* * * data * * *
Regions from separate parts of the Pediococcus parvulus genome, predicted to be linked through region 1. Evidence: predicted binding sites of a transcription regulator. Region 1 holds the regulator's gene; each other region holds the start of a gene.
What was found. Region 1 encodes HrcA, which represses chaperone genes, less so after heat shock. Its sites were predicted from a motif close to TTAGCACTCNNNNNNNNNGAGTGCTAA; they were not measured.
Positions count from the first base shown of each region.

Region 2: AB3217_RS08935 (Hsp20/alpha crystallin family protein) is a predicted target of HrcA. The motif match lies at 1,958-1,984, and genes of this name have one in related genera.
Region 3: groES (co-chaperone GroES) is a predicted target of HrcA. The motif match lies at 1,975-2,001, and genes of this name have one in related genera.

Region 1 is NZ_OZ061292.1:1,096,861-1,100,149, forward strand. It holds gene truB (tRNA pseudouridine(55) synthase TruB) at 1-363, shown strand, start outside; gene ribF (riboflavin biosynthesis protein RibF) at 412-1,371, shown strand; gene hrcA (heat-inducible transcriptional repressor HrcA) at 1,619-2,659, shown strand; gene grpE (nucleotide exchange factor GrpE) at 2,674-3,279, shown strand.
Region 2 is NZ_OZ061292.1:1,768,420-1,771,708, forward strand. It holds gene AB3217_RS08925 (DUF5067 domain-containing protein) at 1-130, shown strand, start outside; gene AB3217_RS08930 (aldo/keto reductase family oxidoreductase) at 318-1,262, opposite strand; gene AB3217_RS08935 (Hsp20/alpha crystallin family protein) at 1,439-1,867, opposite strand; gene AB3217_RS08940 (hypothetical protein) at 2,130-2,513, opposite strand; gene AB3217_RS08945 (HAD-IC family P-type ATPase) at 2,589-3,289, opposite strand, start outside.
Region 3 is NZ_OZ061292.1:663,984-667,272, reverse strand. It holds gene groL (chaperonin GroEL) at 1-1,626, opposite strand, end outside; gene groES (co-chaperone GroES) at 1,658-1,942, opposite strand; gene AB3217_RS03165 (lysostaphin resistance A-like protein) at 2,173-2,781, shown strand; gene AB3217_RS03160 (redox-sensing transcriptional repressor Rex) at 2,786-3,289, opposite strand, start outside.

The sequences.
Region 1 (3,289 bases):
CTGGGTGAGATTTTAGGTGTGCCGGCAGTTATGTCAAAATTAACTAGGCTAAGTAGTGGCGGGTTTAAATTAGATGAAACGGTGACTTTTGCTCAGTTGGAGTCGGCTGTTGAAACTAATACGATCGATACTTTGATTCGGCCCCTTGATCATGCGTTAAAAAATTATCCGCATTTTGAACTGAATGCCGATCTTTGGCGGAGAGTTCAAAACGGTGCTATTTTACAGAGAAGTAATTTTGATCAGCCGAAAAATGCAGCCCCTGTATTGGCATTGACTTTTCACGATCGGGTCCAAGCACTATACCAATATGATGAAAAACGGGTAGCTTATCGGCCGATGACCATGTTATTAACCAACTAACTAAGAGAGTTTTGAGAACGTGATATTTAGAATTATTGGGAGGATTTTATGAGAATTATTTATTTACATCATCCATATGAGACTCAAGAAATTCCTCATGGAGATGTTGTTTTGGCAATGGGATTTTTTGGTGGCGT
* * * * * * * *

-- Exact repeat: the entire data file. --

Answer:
Regions from separate parts of the Pediococcus parvulus genome, predicted to be linked through region 1. Evidence: predicted binding sites of a transcription regulator. Region 1 holds the regulator's gene; each other region holds the start of a gene.
What was found. Region 1 encodes HrcA, which represses chaperone genes, less so after heat shock. Its sites were predicted from a motif close to TTAGCACTCNNNNNNNNNGAGTGCTAA; they were not measured.
Positions count from the first base shown of each region.

Region 2: AB3217_RS08935 (Hsp20/alpha crystallin family protein) is a predicted target of HrcA. The motif match lies at 1,958-1,984, and genes of this name have one in related genera.
Region 3: groES (co-chaperone GroES) is a predicted target of HrcA. The motif match lies at 1,975-2,001, and genes of this name have one in related genera.

Region 1 is NZ_OZ061292.1:1,096,861-1,100,149, forward strand. It holds gene truB (tRNA pseudouridine(55) synthase TruB) at 1-363, shown strand, start outside; gene ribF (riboflavin biosynthesis protein RibF) at 412-1,371, shown strand; gene hrcA (heat-inducible transcriptional repressor HrcA) at 1,619-2,659, shown strand; gene grpE (nucleotide exchange factor GrpE) at 2,674-3,279, shown strand.
Region 2 is NZ_OZ061292.1:1,768,420-1,771,708, forward strand. It holds gene AB3217_RS08925 (DUF5067 domain-containing protein) at 1-130, shown strand, start outside; gene AB3217_RS08930 (aldo/keto reductase family oxidoreductase) at 318-1,262, opposite strand; gene AB3217_RS08935 (Hsp20/alpha crystallin family protein) at 1,439-1,867, opposite strand; gene AB3217_RS08940 (hypothetical protein) at 2,130-2,513, opposite strand; gene AB3217_RS08945 (HAD-IC family P-type ATPase) at 2,589-3,289, opposite strand, start outside.
Region 3 is NZ_OZ061292.1:663,984-667,272, reverse strand. It holds gene groL (chaperonin GroEL) at 1-1,626, opposite strand, end outside; gene groES (co-chaperone GroES) at 1,658-1,942, opposite strand; gene AB3217_RS03165 (lysostaphin resistance A-like protein) at 2,173-2,781, shown strand; gene AB3217_RS03160 (redox-sensing transcriptional repressor Rex) at 2,786-3,289, opposite strand, start outside.

The sequences.
Region 1 (3,289 bases):
CTGGGTGAGATTTTAGGTGTGCCGGCAGTTATGTCAAAATTAACTAGGCTAAGTAGTGGCGGGTTTAAATTAGATGAAACGGTGACTTTTGCTCAGTTGGAGTCGGCTGTTGAAACTAATACGATCGATACTTTGATTCGGCCCCTTGATCATGCGTTAAAAAATTATCCGCATTTTGAACTGAATGCCGATCTTTGGCGGAGAGTTCAAAACGGTGCTATTTTACAGAGAAGTAATTTTGATCAGCCGAAAAATGCAGCCCCTGTATTGGCATTGACTTTTCACGATCGGGTCCAAGCACTATACCAATATGATGAAAAACGGGTAGCTTATCGGCCGATGACCATGTTATTAACCAACTAACTAAGAGAGTTTTGAGAACGTGATATTTAGAATTATTGGGAGGATTTTATGAGAATTATTTATTTACATCATCCATATGAGACTCAAGAAATTCCTCATGGAGATGTTGTTTTGGCAATGGGATTTTTTGGTGGCGT